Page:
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Wade Chute

Alberta Research CouncilIf Alberta Research Council (ARC) engineer Wade Chute has anything to do with it, Canada’s pulp and paper industry will soon be using agrifibres, or non-wood fibres, to create their product.

Trained as a chemical engineer at the University of British Columbia, Chute was exposed to the province’s pulp and paper industry both at school and while working for a pulp mill on Vancouver Island. After graduating in 1991, Chute moved to Meadow Lake, Saskatchewan to work on the start-up of a zero-percent effluent pulp mill, one of two in Canada. In June 1999, Chute joined the ARC and was soon exposed to the wonders of agricultural fibres.

Hundreds of years ago, before wood was being utilized, agrifibres were used in the making of paper. In fact, paper was made from rags, made of cotton or linen. In the early to mid-1800s, these rags were in short supply and the paper industry sought out new primary resources. In North America, trees were both abundant and free of cost and thus, the industry sought to use wood. This shift in materials coincided with the development of technology in almost every sector and resulted in machinery designed to make pulp and paper specifically from wood.

In recent years, members of the pulp and paper industry, like Chute, have been considering issues of environmental sustainability and are looking toward incorporating agrifibres into production. It seems the benefits are numerous. Being annual plants, agrifibres take considerably less time to grow than trees, need less time to pulp than wood and are often stronger. In addition to the pulp and paper industry, Chute expects the agricultural industry would benefit from incorporating agrifibres into pulp and paper-making as producers of various crops will be required.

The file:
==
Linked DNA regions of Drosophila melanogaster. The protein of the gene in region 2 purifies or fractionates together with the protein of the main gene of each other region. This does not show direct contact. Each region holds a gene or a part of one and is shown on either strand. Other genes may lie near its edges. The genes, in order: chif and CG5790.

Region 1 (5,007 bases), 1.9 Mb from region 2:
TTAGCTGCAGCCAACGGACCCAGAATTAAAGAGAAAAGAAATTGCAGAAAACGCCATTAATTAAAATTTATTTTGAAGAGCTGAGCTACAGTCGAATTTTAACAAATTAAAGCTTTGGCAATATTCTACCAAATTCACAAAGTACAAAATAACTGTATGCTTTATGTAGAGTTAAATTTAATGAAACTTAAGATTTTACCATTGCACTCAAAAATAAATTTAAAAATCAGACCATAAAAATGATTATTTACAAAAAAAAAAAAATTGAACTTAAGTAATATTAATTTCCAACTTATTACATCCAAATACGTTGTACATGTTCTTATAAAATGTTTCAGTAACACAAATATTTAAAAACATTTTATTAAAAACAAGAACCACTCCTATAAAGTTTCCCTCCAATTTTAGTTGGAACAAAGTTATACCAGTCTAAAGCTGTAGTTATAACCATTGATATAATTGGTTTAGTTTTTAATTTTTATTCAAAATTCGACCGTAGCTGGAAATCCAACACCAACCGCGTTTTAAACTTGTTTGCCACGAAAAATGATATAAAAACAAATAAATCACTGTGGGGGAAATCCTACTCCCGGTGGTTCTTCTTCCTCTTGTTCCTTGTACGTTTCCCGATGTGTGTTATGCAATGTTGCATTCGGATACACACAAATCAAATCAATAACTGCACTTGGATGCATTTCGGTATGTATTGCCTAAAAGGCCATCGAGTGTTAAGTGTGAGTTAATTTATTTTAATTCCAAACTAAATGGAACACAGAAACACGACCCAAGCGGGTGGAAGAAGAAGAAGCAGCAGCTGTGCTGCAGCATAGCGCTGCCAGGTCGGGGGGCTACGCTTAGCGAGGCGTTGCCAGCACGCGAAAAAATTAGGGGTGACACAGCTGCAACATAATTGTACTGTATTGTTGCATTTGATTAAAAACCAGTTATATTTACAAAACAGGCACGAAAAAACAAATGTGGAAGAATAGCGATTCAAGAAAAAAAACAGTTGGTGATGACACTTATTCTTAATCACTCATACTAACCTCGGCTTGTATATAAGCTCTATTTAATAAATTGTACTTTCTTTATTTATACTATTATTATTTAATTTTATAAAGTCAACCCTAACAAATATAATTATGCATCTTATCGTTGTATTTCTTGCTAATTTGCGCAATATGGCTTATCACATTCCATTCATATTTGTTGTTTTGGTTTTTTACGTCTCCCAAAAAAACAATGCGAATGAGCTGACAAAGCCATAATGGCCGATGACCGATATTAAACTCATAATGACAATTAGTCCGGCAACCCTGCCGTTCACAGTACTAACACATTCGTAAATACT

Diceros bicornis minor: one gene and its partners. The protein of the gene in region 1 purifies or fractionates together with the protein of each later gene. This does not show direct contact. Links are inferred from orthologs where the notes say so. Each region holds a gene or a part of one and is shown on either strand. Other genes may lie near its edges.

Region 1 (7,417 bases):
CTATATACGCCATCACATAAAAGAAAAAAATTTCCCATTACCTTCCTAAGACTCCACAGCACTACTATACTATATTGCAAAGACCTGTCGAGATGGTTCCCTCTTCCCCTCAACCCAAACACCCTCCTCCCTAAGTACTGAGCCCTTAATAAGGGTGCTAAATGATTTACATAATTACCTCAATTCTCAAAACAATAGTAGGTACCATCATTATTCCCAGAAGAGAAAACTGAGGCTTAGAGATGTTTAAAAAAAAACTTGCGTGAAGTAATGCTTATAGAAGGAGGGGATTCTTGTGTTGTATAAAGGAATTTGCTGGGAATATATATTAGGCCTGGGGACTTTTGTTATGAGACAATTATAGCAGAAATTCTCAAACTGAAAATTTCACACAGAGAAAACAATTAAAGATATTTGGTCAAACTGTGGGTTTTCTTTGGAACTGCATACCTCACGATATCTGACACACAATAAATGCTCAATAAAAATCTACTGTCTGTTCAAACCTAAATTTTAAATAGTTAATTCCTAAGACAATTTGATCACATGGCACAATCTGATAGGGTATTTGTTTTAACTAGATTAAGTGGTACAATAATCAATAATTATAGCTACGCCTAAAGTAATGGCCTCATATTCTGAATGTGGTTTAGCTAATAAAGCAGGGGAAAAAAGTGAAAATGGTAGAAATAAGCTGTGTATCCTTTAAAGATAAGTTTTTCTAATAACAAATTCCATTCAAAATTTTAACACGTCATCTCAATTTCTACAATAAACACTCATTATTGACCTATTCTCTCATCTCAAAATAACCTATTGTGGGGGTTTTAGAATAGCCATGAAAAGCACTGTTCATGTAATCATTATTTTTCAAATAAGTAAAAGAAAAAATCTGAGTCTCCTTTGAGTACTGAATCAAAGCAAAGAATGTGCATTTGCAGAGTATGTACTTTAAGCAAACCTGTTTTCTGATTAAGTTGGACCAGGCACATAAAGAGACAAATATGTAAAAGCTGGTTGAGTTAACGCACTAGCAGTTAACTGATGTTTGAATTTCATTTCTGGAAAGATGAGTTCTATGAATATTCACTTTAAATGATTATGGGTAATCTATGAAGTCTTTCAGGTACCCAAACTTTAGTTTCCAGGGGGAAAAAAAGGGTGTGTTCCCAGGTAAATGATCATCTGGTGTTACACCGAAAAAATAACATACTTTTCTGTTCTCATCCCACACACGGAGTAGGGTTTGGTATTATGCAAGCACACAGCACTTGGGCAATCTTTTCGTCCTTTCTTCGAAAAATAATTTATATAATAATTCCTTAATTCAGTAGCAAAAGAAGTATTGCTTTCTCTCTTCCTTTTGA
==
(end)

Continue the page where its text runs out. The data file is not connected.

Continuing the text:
Implementing agrifibres into the existing pulp and paper industry poses a number of problems, and that is why Chute, head of the agrifibre department at the ARC, is currently working on developing technologies to combat various problems arising from production with different materials. He is working on preventing the production of glass by silica. In pulping cereal straw, silica is released and turns into glass, creating potential danger in pulping machines. Chute and the ARC have developed a process to circumvent this problem and a patent is pending.

ARC’s involvement in the development of agrifibre technology included the 2002 Fibrex conference in which members of Germany’s pulp and paper industry visited Canada to discuss agrifibres. Since then, a partnership between the two countries regarding the sharing of information concerning agrifibre technology has ensued. In 2004, Alberta will again host the conference.

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